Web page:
Roughly 17 million American adults reported at least one depressive episode back in 2017, and the same was true of three million adolescents.
Data from the National Alliance for Mental Illness suggests that there are currently 40 million Americans living with a diagnosed anxiety disorder.
When a sizeable portion of the population requires medical intervention to steady a smile, and a devastating health crisis absorbs the entirety of clinical attention, any and all aggravators increase in lethality.
“There is still little data on the impact of the COVID-19 pandemic on the suicide rate,” says Amy Ghaemmaghami, Director of Outpatient Behavioral Health at Augusta Health. “During a stressful time like the pandemic, though, the feelings of fear and anxiety, sadness, and loneliness, can become constant and overwhelming.”
Not unlike seasonal affective disorders that occur in response to decreased sunlight, an ill-defined return to normalcy appears to be draining national morale.
With Pfizer and Moderna each nearing successful vaccine doses, Americans are left wondering how long isolation will be a tenable feature of the status quo.
As it stands, every sector of American life is both frozen and melting. But that doesn’t mean pillars established to manage our moods have lost their potency.
“In my practice I have never been so busy, Everybody calls up and thinks they’re unique, but everybody seems to be very anxious and depressed,” Martin Klein, a Connecticut-based clinical psychologist in private practice who specializes in seasonal depression, told Discover Magazine.
Klien went on to say that nearly 80% of Americans are struggling with some form of depression or stress since the pandemic began back in March.
Those who have not been directly impacted by the novel coronavirus are likely growing tired of an oppressive news cycle comprised of death tallies and congressional incompetence. Those who have lost someone to COVID-19 or fought the illness themselves are just as likely growing tired of trying to convince people to take the deadly virus seriously.
In an increasingly divisive era, it’s more important than ever to check in on relatives and friends who have a history of mental illness, especially as we enter what health officials have dubbed the “dark winter.”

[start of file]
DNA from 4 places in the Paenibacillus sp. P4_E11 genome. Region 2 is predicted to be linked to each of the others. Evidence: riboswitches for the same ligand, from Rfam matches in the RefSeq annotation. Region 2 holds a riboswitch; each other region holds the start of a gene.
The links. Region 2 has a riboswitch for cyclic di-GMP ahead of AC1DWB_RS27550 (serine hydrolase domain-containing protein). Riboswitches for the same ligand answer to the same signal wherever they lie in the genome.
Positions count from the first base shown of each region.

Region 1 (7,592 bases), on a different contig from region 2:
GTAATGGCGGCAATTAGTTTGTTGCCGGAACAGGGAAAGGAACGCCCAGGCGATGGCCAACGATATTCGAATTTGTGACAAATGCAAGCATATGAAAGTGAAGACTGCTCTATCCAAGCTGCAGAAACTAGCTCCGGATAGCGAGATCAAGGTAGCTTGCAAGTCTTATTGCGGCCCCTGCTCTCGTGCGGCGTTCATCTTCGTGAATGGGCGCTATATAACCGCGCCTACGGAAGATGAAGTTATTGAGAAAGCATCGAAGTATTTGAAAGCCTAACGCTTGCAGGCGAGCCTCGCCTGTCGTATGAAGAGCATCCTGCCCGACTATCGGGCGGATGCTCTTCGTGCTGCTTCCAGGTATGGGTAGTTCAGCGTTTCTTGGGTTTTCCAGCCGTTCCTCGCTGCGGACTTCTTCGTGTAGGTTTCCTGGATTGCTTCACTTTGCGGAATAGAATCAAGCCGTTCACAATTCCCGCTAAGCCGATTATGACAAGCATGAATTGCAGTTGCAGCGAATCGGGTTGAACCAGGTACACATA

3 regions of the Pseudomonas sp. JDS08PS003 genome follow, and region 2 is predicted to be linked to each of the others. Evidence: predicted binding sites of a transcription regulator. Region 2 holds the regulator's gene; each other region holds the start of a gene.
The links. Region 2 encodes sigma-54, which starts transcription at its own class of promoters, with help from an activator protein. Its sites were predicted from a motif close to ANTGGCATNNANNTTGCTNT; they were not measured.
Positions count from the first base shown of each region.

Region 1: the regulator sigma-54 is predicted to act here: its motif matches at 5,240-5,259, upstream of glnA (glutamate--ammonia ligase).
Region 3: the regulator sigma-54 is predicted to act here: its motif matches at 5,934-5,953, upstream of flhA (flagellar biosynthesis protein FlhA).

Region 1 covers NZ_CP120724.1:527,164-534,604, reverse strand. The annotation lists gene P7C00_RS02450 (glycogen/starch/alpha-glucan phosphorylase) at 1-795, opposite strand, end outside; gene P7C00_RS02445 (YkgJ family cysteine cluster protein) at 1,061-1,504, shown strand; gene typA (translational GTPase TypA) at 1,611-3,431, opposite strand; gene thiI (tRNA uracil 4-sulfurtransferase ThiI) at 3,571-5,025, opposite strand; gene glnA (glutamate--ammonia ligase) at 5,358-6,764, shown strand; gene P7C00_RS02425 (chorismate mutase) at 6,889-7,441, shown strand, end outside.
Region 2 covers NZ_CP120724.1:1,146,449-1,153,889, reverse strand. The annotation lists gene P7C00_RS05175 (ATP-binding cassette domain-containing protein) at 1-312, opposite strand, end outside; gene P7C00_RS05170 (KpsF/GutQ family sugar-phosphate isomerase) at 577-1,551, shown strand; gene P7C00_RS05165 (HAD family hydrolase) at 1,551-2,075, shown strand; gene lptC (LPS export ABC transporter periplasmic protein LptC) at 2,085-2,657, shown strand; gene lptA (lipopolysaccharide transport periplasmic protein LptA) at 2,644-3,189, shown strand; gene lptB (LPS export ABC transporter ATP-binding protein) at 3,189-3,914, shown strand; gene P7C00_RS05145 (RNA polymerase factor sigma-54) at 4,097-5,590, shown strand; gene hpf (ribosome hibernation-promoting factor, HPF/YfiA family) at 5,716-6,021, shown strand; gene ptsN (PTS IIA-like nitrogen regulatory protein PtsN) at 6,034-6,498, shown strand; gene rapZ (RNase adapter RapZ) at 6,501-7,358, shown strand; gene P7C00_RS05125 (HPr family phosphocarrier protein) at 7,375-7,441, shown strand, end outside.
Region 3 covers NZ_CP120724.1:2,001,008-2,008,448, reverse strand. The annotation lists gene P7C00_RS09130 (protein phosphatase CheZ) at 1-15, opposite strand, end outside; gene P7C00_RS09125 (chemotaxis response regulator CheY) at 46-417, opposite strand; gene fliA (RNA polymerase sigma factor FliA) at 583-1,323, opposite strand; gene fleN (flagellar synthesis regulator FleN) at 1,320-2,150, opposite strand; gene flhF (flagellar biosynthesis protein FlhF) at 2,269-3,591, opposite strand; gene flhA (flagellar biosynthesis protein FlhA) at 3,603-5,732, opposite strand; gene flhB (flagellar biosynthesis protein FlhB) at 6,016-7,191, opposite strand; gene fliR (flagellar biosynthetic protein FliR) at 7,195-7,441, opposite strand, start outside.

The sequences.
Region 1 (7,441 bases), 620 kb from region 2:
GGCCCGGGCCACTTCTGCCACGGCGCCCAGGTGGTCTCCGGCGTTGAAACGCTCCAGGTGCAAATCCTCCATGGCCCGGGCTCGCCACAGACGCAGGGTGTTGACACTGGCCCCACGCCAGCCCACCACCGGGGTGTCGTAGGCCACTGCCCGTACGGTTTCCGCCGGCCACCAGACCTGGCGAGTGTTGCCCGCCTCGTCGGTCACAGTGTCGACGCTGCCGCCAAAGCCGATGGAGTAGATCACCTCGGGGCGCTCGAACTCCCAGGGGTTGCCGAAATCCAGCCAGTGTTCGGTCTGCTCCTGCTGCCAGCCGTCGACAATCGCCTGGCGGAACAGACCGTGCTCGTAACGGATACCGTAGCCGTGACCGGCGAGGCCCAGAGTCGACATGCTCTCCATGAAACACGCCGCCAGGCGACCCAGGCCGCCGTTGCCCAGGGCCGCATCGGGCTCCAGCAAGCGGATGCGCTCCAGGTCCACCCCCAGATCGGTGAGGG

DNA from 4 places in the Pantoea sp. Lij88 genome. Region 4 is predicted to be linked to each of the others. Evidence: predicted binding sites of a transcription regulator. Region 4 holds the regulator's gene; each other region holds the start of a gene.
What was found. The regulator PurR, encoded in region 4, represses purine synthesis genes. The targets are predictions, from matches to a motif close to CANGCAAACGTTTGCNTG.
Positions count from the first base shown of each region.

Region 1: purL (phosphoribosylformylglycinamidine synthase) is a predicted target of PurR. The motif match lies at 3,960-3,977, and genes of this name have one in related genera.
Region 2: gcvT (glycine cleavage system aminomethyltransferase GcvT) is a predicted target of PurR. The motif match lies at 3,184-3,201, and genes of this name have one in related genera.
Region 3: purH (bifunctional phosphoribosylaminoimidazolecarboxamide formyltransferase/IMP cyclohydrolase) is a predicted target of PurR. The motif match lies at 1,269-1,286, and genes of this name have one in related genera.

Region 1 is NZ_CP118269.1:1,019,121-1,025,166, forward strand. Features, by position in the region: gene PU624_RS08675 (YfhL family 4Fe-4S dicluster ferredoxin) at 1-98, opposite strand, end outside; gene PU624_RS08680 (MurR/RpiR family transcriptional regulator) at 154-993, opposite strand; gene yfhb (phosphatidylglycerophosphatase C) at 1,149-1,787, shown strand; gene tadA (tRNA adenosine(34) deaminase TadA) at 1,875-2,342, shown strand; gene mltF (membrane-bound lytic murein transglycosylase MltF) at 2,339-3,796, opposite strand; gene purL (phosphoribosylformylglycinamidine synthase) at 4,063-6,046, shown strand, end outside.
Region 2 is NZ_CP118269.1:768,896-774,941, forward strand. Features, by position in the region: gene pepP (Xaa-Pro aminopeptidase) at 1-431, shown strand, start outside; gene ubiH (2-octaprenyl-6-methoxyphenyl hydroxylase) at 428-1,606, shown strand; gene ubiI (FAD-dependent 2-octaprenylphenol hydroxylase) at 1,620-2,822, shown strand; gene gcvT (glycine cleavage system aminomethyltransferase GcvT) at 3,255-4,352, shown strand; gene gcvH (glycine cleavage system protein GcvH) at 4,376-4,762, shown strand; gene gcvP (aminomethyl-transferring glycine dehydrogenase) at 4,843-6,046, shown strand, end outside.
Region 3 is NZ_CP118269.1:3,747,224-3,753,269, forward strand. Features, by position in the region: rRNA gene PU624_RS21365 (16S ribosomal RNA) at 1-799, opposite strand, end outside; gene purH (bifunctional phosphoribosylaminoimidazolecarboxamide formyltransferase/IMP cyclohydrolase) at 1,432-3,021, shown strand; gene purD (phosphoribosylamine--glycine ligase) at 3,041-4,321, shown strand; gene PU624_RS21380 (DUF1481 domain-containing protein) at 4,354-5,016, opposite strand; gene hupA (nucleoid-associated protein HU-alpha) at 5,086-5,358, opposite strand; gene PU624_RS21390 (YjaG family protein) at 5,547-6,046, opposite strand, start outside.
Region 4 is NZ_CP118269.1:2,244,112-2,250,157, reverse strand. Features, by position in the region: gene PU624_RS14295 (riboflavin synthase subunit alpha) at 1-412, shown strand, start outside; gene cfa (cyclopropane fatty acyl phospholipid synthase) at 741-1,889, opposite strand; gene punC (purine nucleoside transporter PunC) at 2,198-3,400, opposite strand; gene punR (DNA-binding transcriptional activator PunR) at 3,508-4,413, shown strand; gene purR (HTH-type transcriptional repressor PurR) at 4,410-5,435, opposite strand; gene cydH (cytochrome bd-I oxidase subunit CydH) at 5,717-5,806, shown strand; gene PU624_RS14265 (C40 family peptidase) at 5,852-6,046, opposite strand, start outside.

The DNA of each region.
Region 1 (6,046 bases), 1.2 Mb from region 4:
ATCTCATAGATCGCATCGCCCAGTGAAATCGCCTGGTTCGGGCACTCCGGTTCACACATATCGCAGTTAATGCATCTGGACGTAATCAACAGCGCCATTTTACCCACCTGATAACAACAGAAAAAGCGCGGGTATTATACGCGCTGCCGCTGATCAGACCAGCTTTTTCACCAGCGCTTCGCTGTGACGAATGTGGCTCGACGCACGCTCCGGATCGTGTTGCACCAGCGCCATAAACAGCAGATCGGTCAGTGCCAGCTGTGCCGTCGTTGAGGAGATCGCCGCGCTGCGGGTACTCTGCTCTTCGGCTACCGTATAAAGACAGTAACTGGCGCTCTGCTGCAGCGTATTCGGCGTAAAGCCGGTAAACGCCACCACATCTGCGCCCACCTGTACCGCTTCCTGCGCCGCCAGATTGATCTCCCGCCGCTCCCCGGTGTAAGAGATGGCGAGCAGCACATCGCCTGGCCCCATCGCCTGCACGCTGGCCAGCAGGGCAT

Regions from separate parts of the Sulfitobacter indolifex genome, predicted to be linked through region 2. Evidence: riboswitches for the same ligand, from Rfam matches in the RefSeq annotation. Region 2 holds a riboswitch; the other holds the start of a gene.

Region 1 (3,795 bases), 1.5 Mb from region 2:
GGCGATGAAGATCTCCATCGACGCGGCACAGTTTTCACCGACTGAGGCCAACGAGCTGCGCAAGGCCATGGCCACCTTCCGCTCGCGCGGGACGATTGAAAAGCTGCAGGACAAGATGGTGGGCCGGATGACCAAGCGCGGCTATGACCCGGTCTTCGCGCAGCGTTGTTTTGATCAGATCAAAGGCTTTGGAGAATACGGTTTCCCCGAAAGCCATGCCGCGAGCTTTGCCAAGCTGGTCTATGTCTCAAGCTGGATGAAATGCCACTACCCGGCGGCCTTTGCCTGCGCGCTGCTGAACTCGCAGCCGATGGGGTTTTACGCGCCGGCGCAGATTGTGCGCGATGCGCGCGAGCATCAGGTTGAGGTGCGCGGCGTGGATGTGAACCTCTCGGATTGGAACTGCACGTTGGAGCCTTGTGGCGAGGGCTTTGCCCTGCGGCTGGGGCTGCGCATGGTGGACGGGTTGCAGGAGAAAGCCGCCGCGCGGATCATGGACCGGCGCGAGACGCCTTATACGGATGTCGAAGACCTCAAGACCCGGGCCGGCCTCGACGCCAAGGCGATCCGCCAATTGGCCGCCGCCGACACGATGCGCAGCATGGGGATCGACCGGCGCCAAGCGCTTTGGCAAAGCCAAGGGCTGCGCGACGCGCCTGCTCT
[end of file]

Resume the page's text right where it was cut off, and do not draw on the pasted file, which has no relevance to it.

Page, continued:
“People have seasonal affective disorder, now they have pandemic affective disorder which is seasonal affective disorder on steroids,” Klein continued. “I think it’s a very rational response right now, to feel very stressed out with all the political unrest and the pandemic and not being able to go outside, and I think the winter is going to be very, very tough.”
The outdoor policies developed by hospitality establishments in the summer didn’t just serve economic stability. To compensate for another indefinite period of seclusion, consider working around traditional patterns of communication.
This doesn’t have to mean Zoom or google meet, which has been co-opted by the workforce.
Things like writing letters and collaborating on creative projects at once fulfill a need for direction and meet criteria important to social health. Even bad art has the potential to reveal things about our relationships with the world around us.
It additionally provides a sense of control that pandemicers have become so omnivorous for.
The same can be said of small day to day victories. Even with a threat to fail life as formidable as Covid, there are achievable interactions that pose little risk that might have been hitherto under-appreciated.
Many survivors talk about testing negative for the first time and getting more out of phone conversations than they used to.
Moreover, there is a lot of ground to be made on behalf of clinical depression research but we’ve also come along way; with a long list of therapeutics designed to address conditions thought to be imaginary a few short decades ago.
“Light boxes used for this therapeutic function are around 10,000 lux, and prolonged exposure to them for around 30 minutes can help maintain a more positive mood and healthier circadian rhythm,” It’s also important to keep up social connections during the winter, even if only through virtual methods. Duckworth says that interacting with people and staying engaged can have a positive impact on both pandemic and seasonal induced depression,” health writer, Will Chapman wrote in response to rising depression rates.
“It’s very important to check on your friends, family and neighbors to make sure they are doing well—physically, mentally and emotionally,” adds Ghaemmaghami. “And if you feel overwhelmed yourself, reach out to your friends, family or neighbors or call a health professional. We want you to know that you are not alone. We are here to help.”